ChiFi audio products often get a bad rep. Especially Knowledge Zenith (KZ), who has become infamous for straight up copying the aesthetics of many other companies. But the KZ ZS10 is something different.
We would like to thank Gearbest.com for sending us the KZ ZS10 for review. Gearbest is a site that sells many affordable and quality electronics. We are not commercially affiliated in any way and this review is our honest and independent opinion. You can get the KZ ZS10 from them for just 40USD (or less during a sale!)
Knowledge Zenith is a small Chinese company that started off by making really budget products like the KZ ED9 and the KZ ZST, and started to garner more interest from the audio community when they released the KZ ZS5 which looked, well, pretty much exactly like the Campfire Audio Andromeda. And then they did it again with the ZS6. But that hasn’t stopped budget minded audiophiles from buying their products.
I never had a chance to try those previous products myself, but from reading reviews, it seemed like the past products were pretty unrefined. The ZS5 and ZS6 were known to have unpleasantly harsh highs, and build and cable quality were, to put it nicely, pretty crappy.
I was still eager to try out the ZS10, because with its non-copied design and a big KZ logo on the crossover circuit, it seems as if this is something that they are proud to have designed from the ground up, and I do think that this may be a turning point in the company’s image.
|Driver Type||1 x 10mm Dynamic Driver + 4 x Knowles Balanced Armatures per side|
|Frequency response||7Hz ~ 40kHz|
|Plug||3.5mm stereo jack|
|Cord length||1.2 m|
|Weight||24 +/-5 g|
|Detachable cable design||0.75mm 2pin Cable|
There’s really not much to talk about in terms of packaging and accessories here. We’re in the realm of the extreme budget ChiFi market, so any corners that can be cut will be cut.
While you only get the bare minimum here – that’s not to say what’s supplied is of extreme low quality. In fact, the cable is still a very decently made, soft, braided cable which serves to significantly reduce microphonics. It’s also connected to a one-button control in-line microphone, which is a small bonus for people who want mics. You also get a small packet of earphone tips in S, M, L sizes.
Admittedly, it isn’t a 100% perfect product by any means – the 3.5mm connector and the 2-pin connectors are made of cheap feeling plastic and aren’t fancy Oyaide connectors or anything, the cable is really prone to tangling a lot, and the in-line control doesn’t have any volume adjustment buttons. You don’t even get a little pouch or any sort of carrying case with it. But, if you’re only paying around 40USD for this IEM with a pretty decent braided cable and standard set of tips, you have no right to complain because honestly, with the quality of sound it provides, it’s a steal.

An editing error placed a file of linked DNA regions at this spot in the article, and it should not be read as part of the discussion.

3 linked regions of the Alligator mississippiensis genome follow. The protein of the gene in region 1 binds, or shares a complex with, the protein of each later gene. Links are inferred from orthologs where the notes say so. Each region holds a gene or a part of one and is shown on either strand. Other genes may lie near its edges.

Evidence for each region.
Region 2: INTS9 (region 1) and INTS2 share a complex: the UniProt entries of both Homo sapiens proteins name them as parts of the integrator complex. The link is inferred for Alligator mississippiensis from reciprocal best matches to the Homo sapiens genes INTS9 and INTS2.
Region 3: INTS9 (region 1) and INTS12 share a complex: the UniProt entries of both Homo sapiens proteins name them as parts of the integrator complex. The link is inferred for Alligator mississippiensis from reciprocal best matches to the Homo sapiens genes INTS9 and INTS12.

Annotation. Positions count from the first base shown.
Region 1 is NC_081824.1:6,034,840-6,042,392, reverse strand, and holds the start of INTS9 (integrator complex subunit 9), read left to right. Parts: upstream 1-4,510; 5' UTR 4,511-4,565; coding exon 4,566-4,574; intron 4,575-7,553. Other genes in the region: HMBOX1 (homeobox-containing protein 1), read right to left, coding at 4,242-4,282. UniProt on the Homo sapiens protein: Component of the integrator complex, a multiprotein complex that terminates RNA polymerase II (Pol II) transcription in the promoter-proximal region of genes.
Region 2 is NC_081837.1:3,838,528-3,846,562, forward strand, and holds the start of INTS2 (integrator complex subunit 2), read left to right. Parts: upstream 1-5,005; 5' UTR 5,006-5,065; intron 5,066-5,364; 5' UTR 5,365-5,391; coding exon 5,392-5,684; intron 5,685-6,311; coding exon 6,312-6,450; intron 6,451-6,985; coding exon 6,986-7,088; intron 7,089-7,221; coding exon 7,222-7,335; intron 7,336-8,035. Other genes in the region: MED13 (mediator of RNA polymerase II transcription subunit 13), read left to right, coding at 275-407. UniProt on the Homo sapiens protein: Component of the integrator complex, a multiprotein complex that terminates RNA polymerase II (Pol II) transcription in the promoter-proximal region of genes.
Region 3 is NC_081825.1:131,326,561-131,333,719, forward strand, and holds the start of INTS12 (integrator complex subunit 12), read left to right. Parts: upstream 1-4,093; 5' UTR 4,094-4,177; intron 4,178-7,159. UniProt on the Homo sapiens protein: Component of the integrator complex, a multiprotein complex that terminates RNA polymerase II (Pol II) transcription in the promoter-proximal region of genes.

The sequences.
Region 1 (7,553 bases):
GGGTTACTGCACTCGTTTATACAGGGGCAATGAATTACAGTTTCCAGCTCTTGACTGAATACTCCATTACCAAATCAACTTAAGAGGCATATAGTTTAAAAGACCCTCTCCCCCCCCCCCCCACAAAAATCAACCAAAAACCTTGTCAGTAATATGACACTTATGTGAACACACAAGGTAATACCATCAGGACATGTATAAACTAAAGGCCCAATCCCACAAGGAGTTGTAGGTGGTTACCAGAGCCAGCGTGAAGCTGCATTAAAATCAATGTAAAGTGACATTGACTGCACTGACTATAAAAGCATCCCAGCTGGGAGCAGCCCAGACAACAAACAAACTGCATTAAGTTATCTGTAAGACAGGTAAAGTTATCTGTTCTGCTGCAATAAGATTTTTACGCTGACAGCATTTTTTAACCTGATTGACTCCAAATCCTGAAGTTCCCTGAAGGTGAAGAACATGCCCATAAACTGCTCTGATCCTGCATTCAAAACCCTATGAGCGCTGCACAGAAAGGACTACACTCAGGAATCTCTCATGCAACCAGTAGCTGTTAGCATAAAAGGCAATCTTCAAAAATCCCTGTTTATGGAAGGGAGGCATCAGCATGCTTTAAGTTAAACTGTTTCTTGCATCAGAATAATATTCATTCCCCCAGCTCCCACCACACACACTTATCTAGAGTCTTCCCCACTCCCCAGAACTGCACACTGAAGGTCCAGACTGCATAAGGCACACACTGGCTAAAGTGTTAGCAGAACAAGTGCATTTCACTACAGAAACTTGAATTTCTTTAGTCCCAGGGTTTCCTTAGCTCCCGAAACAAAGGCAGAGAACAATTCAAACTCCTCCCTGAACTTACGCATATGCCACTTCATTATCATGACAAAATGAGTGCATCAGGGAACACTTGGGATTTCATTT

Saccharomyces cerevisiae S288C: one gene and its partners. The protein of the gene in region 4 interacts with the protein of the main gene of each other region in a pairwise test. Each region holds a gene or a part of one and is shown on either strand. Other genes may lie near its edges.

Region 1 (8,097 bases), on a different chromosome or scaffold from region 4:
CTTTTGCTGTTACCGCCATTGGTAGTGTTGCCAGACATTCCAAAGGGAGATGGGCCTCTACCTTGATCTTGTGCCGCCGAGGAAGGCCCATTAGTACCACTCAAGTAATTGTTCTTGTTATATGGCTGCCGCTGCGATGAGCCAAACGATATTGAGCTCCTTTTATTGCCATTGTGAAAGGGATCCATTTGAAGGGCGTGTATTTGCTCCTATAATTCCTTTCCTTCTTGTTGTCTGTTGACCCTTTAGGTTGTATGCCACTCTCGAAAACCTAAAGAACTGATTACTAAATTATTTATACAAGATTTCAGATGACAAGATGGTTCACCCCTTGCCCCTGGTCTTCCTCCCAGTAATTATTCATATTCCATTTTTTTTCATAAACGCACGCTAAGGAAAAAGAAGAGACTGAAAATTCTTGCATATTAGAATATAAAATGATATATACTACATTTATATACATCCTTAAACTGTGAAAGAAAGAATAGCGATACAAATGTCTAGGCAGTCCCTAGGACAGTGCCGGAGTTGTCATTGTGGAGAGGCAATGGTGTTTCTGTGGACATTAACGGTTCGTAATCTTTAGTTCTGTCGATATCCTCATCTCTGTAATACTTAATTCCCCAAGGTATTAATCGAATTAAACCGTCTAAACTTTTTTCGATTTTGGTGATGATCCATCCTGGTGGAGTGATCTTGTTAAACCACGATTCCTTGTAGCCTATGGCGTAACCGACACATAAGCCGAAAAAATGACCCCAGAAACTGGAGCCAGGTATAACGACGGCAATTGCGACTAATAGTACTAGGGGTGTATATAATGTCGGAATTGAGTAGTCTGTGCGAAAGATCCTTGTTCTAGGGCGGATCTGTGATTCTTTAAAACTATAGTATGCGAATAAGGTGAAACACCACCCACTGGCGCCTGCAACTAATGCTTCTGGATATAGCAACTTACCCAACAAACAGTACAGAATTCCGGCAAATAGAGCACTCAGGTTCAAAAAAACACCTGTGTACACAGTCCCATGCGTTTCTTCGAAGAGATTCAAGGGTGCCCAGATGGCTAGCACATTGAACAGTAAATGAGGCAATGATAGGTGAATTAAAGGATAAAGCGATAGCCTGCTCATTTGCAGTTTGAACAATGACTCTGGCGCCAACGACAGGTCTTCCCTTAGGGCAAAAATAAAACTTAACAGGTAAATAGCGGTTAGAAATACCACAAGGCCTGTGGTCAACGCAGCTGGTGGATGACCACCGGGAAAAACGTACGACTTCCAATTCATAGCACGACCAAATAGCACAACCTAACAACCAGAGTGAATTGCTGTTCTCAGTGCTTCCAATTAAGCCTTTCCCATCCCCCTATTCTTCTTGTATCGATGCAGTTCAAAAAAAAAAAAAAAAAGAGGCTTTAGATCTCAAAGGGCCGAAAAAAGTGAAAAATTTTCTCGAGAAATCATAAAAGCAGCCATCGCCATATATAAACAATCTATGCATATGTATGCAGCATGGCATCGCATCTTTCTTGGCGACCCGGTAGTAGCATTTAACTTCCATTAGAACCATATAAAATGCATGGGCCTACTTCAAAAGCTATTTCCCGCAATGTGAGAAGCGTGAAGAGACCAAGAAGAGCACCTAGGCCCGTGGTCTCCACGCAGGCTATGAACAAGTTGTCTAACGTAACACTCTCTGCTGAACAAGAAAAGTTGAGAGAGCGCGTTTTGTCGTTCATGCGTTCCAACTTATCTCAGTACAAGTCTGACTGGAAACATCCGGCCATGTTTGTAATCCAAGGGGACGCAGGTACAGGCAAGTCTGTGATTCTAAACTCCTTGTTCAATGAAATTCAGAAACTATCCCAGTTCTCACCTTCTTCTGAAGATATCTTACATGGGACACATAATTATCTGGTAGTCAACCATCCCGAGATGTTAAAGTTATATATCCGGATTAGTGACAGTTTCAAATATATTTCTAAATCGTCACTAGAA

Design & Ergonomics
The first thing you will notice about the KZ ZS10 is that it is pretty massive for an IEM. It is basically a big “D” shaped IEM that covers up the entire concha portion of the ear. Even as someone who has no problems wearing larger IEMS such as the Oriolus or iBasso IT03, I was slightly taken aback by is size. Upon closer inspection, it would seem that apart from having to fit 5 drivers into the shell, they also created a massive crossover circuit, with The letters KZ emblazoned on the surface, hence the massive form factor.
KZ tried to mitigate this problem by making a slightly longer nozzle so that unlike designs that actually lie against the concave surface of the ear, the main bulk of the IEM hovers just above it. Despite this, I can see its size being a potential problem for some. While the unit we received for this review is an eyecatching red, those looking for a more discreet colour will be happy to know that it is also offered in transparent black and blue, although it seems that the big crossover circuit board can’t be changed from the bright red look.
As with all IEMs that make use of dynamic drivers, there’s always a small hole for venting which allows the driver to flex properly as it moves back and forth. This will reduce the isolation of the IEM as sound can also get into it. The ZS10 oddly has 3 small holes for venting and despite being on the inside face, I still felt that its isolation was a little worse than some other IEMs with vents.
Detailed Sound Analysis
The KZ was an interesting budget IEM for me to review. I went through wildly different phases when I thought it was horrible, then OK, then even considered it to be what they call, a giant killer. And then I found out it was due to it being more source dependent than the other IEMs I’ve reviewed before. It was basically pure mud when I ran it out of a Lenovo laptop, significantly improved from my phone, and only was I satisfied when I ran it from my FiiO E07K or the iPad Pro. Finally, with my gear setup did I feel like I could enjoy listening from the ZS10.